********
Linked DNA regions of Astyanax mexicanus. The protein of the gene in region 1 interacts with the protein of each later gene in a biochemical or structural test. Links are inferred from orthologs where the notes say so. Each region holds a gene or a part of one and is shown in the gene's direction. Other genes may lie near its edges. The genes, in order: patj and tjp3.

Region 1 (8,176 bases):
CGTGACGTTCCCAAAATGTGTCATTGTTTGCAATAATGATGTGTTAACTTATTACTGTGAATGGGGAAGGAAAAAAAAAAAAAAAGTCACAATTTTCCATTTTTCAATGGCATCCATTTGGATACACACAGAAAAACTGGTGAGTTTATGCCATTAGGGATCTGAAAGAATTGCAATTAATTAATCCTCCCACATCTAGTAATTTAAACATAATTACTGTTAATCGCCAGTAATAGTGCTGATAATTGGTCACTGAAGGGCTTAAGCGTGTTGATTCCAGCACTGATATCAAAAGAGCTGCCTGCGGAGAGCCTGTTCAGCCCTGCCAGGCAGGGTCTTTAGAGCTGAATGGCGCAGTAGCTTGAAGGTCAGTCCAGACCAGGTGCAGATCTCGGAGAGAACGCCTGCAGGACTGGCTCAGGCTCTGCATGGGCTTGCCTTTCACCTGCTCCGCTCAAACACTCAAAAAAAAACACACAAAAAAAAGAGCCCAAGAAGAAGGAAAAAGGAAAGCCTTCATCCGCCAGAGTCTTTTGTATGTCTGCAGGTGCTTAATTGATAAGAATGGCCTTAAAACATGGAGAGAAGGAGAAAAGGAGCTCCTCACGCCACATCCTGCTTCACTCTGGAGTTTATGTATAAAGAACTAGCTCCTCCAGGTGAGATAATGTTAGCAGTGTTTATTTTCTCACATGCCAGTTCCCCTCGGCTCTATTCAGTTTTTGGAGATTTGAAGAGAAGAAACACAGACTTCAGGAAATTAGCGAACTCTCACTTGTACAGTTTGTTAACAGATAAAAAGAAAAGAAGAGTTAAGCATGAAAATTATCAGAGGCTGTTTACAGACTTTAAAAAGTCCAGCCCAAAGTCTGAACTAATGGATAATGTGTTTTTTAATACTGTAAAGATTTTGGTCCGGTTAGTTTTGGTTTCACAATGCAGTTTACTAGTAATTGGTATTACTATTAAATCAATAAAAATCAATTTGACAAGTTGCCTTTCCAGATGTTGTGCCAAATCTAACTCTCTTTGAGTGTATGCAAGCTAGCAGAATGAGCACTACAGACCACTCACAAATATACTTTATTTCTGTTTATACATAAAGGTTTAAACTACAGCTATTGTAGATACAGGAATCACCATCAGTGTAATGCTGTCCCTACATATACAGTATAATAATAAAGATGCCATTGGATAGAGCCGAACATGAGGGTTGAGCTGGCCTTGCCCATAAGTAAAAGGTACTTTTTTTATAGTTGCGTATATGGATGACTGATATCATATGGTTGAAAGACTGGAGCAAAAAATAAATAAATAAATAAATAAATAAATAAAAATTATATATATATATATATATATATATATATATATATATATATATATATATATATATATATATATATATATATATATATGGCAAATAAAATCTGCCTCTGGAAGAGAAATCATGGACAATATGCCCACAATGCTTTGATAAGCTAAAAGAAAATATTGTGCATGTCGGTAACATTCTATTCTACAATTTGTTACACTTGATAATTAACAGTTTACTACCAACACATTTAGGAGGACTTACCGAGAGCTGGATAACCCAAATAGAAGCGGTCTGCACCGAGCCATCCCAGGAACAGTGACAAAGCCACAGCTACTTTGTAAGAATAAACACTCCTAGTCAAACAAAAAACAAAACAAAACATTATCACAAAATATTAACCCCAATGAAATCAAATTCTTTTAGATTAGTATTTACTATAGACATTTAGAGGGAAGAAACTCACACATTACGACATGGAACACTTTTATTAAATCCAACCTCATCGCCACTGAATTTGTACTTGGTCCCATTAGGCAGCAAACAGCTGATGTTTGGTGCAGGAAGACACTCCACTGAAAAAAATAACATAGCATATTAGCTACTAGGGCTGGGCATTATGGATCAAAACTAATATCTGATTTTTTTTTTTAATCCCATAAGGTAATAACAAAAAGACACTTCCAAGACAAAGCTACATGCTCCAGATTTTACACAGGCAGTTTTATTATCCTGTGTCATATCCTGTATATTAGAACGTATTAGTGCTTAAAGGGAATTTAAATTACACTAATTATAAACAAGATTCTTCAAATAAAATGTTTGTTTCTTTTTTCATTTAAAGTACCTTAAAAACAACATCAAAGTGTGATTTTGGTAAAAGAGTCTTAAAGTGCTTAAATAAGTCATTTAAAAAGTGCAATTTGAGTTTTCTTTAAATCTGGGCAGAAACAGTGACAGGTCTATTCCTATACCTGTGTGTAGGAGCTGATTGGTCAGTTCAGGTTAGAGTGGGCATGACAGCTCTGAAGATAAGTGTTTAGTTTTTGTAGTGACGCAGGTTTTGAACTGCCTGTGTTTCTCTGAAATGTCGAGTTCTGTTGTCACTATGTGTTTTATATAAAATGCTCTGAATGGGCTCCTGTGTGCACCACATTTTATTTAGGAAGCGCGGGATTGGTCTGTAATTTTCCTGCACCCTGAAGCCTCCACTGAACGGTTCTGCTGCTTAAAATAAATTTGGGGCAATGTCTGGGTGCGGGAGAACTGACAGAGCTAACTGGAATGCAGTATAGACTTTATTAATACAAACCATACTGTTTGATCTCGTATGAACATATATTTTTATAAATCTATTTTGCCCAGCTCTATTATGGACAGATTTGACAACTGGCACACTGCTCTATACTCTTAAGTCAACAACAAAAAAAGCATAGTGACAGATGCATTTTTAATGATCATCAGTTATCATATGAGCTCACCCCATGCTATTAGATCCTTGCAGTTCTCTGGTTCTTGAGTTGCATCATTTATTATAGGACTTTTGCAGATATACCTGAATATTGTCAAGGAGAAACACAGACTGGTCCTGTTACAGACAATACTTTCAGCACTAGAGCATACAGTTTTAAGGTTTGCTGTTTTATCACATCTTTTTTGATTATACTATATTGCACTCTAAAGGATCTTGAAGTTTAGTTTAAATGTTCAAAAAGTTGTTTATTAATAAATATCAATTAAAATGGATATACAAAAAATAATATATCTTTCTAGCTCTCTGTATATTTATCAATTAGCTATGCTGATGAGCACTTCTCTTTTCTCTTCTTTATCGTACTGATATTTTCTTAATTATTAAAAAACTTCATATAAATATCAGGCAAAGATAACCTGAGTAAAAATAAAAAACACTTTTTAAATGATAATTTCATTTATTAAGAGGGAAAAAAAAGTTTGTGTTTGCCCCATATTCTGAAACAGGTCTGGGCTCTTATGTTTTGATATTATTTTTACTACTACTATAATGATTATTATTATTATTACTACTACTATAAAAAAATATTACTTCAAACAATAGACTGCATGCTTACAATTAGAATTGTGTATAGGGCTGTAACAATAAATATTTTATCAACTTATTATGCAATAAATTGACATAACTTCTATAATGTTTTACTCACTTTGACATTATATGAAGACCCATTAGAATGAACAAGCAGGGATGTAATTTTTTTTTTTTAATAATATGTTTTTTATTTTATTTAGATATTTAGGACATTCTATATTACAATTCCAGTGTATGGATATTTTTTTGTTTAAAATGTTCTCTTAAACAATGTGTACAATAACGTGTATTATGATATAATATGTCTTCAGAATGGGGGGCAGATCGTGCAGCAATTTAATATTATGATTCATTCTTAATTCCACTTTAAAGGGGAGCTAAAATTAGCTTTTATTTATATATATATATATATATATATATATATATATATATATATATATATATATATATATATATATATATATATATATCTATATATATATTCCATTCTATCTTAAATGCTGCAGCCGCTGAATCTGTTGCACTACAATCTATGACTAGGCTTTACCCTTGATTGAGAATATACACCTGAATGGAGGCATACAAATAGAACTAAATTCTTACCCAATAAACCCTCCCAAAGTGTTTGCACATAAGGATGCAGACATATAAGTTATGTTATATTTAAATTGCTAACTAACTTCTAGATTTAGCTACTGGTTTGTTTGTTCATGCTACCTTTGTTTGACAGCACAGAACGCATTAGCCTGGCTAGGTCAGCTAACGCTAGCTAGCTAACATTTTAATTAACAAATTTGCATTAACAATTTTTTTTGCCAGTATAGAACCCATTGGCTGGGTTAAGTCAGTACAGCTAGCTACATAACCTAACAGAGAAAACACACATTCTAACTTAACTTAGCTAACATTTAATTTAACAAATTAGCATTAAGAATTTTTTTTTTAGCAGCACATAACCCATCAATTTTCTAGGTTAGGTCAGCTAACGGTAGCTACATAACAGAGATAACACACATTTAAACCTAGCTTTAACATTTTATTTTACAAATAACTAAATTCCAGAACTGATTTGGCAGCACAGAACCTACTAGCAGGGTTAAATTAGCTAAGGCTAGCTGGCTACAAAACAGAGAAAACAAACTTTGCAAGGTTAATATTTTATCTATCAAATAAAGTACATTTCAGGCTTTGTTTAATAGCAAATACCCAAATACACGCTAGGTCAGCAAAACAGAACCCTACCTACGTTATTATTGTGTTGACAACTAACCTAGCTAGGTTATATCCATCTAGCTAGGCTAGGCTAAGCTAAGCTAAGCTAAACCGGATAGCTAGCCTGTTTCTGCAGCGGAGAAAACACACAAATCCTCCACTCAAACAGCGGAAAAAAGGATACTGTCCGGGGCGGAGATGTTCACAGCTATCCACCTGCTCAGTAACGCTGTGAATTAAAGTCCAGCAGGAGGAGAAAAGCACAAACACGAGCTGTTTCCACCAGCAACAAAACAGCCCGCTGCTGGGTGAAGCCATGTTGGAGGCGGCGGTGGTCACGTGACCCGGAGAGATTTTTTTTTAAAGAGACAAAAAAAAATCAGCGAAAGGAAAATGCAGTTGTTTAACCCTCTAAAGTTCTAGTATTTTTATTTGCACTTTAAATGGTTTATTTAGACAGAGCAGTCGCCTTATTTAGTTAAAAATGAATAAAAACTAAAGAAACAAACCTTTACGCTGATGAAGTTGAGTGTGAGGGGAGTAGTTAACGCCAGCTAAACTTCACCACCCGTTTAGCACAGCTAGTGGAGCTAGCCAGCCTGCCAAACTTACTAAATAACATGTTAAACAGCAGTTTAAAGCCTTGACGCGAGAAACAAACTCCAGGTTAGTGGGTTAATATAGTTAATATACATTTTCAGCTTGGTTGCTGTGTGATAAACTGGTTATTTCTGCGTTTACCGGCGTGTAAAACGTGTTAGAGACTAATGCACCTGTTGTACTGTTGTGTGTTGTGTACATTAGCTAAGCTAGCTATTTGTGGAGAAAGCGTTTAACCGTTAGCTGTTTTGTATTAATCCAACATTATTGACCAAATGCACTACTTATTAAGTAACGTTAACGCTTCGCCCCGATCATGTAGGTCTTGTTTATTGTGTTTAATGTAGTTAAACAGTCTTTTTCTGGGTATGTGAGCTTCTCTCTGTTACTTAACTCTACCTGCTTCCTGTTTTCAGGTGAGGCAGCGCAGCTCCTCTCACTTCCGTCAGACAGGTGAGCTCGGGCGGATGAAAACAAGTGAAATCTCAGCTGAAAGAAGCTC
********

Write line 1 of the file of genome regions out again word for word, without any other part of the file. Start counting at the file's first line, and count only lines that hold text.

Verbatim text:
Linked DNA regions of Astyanax mexicanus. The protein of the gene in region 1 interacts with the protein of each later gene in a biochemical or structural test. Links are inferred from orthologs where the notes say so. Each region holds a gene or a part of one and is shown in the gene's direction. Other genes may lie near its edges. The genes, in order: patj and tjp3.